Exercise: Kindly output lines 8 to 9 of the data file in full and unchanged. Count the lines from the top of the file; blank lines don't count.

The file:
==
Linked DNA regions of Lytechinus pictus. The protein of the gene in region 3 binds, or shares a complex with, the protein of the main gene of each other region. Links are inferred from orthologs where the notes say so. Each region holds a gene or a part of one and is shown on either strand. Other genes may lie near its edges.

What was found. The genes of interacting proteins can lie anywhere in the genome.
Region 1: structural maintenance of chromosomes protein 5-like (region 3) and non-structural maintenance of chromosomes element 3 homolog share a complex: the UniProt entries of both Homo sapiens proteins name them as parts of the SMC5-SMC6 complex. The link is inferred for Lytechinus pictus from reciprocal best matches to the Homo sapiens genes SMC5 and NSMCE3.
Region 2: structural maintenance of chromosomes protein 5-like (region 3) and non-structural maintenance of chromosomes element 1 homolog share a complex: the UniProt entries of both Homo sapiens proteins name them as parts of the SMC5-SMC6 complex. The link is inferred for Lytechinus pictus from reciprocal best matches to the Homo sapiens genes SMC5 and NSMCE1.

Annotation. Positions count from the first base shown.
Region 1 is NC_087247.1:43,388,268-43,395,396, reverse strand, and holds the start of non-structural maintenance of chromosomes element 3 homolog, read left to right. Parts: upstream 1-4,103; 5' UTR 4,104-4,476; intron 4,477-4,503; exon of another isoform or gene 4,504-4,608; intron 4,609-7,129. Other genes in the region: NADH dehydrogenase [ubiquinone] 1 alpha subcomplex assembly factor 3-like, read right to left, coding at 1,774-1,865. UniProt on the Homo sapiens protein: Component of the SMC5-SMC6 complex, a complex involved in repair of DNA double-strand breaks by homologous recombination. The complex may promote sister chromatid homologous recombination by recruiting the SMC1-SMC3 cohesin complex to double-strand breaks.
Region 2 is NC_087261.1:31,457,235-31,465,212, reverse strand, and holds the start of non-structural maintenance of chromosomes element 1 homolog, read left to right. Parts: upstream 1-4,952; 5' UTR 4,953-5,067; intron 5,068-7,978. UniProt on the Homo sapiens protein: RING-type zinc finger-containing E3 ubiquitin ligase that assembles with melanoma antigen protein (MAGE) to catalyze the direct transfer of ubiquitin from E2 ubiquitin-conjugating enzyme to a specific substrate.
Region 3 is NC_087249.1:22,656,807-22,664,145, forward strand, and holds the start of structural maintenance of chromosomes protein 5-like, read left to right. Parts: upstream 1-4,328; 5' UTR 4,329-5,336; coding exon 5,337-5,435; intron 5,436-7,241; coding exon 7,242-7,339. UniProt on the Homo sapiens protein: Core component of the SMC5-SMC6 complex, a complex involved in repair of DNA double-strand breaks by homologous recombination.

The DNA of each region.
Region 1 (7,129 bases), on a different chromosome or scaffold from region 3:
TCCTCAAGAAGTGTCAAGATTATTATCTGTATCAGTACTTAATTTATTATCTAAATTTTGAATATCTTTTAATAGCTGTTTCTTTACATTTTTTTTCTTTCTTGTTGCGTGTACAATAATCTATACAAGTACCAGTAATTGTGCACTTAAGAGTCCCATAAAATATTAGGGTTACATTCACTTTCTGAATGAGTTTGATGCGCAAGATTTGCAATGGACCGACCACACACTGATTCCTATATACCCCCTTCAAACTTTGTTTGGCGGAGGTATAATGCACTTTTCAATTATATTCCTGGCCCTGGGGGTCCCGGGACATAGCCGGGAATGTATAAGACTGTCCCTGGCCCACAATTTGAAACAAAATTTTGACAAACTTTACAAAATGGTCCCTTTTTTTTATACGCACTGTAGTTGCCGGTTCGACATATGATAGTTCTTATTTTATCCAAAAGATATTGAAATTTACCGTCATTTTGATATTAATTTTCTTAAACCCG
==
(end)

Region 3 is NC_087249.1:22,656,807-22,664,145, forward strand, and holds the start of structural maintenance of chromosomes protein 5-like, read left to right. Parts: upstream 1-4,328; 5' UTR 4,329-5,336; coding exon 5,337-5,435; intron 5,436-7,241; coding exon 7,242-7,339. UniProt on the Homo sapiens protein: Core component of the SMC5-SMC6 complex, a complex involved in repair of DNA double-strand breaks by homologous recombination.

The DNA of each region.